I’ve been empathising and feeling people so much, to the point where I feel that I’m them and it shocks me to feel what they feel. It scares me. My heart feels like it doesn’t belong to me, because it’s filled with the emotions of others, until I wake myself up, and find me, to relocate myself back to me. It opened up my eyes more to what I really want in my life, and not to do what they did. I do it too much. I feel overwhelmed. I love feeling, because to me, they are my experiences. The more I feel, the more I experience. Therefore, I always try to understand others, and feel what they feel. I love it. But recently, I’ve been doing it too much, to the people who are closest to me, to the extent where I’m physically shaking and feel like I have no energy. I prayed, asking God to fill my heart with his love. I felt much better. I don’t know how much is too much. I don’t know if I should continue or stop myself. I feel like it’s a duty that I have. I empathise with everyone, the ‘good’ and ‘bad’, I guess it’s because I have a natural care for people, or that I’m opened to people. There’s no right way or wrong way to do anything. I believe sharing ideas, emotions, and thoughts is the way to being closer together. It’s common ground, rather than distancing ourselves from each other through the increasing barriers between us, when from inside, we all really are the same.
I don’t know what to call it, but I want to almost ‘politically’ change the system of food available for us to buy. The government always tells people to eat more fruit and vegetables for our health, but fruit and vegetables filled with artificial sprays, fertilisers, pesticides, and a load of other ‘stuff’. So when you turn to organic foods, because logically, you want the natural stuff God made, without any addition, it’s expensive. So if the government spent a little more on the quality of the food we eat (promoting more organic foods), they may gradually spend less on health care because people will have more quality health. In fact, I think that if developed countries spent less on military services, and more on people’s well being through good food, it could drastically change the health of individuals. For example, the US spend $663 billion on the military, according to the Department of Defence and apparently one week of US military spending can get rid of world hunger. What I’m trying to say is money is not a problem, but where we put our money is.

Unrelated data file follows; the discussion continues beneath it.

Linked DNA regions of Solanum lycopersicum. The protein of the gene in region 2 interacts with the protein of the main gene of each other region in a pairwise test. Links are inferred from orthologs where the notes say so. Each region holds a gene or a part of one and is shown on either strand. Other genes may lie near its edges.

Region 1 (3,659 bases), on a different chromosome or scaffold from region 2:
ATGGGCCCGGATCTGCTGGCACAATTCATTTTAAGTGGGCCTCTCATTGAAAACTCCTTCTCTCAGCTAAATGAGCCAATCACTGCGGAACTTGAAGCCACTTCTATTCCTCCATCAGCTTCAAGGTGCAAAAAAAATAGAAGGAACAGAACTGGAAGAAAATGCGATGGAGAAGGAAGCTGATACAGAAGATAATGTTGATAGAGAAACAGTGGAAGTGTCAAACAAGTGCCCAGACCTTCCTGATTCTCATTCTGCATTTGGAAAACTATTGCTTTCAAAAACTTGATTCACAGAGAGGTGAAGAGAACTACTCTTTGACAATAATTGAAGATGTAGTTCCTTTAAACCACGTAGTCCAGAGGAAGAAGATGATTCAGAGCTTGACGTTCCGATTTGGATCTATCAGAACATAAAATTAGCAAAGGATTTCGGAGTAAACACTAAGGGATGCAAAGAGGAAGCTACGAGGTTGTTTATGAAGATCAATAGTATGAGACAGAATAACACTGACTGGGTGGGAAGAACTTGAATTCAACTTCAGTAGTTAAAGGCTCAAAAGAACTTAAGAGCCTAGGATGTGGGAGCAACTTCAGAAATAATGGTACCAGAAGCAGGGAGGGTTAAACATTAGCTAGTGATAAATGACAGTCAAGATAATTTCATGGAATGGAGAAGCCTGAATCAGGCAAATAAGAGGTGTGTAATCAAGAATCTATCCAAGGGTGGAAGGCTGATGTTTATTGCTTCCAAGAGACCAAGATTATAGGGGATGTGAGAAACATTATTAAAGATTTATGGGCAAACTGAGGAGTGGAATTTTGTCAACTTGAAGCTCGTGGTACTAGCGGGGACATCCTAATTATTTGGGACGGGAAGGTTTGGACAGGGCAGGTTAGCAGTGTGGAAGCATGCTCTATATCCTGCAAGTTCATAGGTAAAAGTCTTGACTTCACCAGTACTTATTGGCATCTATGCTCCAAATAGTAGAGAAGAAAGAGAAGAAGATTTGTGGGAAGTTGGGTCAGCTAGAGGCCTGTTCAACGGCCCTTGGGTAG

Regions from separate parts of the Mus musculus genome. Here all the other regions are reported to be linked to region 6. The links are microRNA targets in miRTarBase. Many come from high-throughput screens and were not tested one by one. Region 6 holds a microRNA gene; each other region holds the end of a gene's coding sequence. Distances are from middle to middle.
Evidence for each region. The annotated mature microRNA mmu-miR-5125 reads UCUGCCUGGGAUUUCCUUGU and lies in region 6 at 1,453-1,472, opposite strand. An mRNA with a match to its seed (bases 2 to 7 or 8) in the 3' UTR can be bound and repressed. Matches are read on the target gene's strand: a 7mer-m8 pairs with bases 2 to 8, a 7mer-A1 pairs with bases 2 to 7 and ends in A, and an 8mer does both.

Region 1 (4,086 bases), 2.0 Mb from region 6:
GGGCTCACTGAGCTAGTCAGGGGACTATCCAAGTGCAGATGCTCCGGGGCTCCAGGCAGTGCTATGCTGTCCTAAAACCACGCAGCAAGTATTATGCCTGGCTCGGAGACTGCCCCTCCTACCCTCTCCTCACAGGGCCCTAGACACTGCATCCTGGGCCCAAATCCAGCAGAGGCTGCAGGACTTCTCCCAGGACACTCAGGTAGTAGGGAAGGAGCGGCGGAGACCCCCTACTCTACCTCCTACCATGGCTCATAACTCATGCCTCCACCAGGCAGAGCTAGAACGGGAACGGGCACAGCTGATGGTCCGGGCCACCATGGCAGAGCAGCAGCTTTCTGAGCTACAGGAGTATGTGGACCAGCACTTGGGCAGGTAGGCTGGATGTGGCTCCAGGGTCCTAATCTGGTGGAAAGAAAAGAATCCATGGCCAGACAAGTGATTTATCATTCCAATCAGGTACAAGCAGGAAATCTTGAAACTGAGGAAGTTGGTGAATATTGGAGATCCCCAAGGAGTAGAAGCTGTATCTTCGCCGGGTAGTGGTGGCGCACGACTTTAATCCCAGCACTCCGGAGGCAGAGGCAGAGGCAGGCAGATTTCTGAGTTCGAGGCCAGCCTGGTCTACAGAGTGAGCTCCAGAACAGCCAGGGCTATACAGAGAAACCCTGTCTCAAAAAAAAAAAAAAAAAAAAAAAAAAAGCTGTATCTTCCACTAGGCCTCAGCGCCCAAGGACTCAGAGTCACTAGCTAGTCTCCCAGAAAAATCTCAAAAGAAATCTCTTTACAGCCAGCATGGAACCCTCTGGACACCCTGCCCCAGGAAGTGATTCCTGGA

Some people don’t think it’s too important to consume organic. I’m sorry, but artificial additions to the food nature provided us is creepy. It’s not only creepy, but it may spike certain allergies to people or be the cause of health issues that may show up later in their lives.
I started reading about raw milk because apparently the milk we drink is ‘dead’, due to the pasteurisation that kills all the good nutrients, that makes it essentially a liquid with sugar dissolved in it. Raw milk also has soooo many benefits, (I put a link about it below) and it’s illegal in some places. Really? What’s going on with governments? But then I read that raw milk is safer when it’s organic and from jersey cows because they are the older breeds who don’t have a certain mutation in their cells that most new breeds have. So I searched online for organic, raw jersey milk and it was £3 a litre plus a delivery charge. That’s crazy, I can’t afford that. At the same time, milk is one of the most consumed substances on the planet, so investing in some good milk is important.
Benefits of raw milk:
Lately I have also been researching indigenous foods because back in the day, indigenous tribes had health that enabled them to bath in cold water in winter and they had amazing physical strength all because they depended on nature. Their knowledge was able to sustain ecological food systems and take care of their family 7 generations ahead. As colonisation came along, their health started to decline because they were introduced to overly processed and refined foods and the produce of healthy indigenous foods that could benefit the whole world dropped. For example, millet (a hign protein grain that helps to lower cholesterol) growing by the Kondh tribe in India has dropped 63%, from 500,000 hectares to 200,000 hectares in 2008 for a government subsidised rice programme offering refined white rice. As far as I know, that would happen because developed countries want white rice, why on earth would they want the healthy millet?! Now the Kondh community suffers from even more malnutrition. It’s not their fault, they want the food they relied on for thousands of years. Ironically, while the modern, Western diet is being inflicted on indigenous tribes, the indigenous foods and diets are being recommended by dieticians.
Now, I’m not totally healthy like it seems, but I strongly want us to reconnect to the foods we used to eat thousands of years ago before industrialisation, colonisation or modernisation came because at that time, people were more focused on their health rather than money. That’s a personal opinion. I think that in the modern world, people want to climb this ladder of ‘success’, meaning go to university, get out, find a job, get money, get more money and get a big house, forgetting all about health. It’s all part of the bland, ordinary, constant, and repetitive system.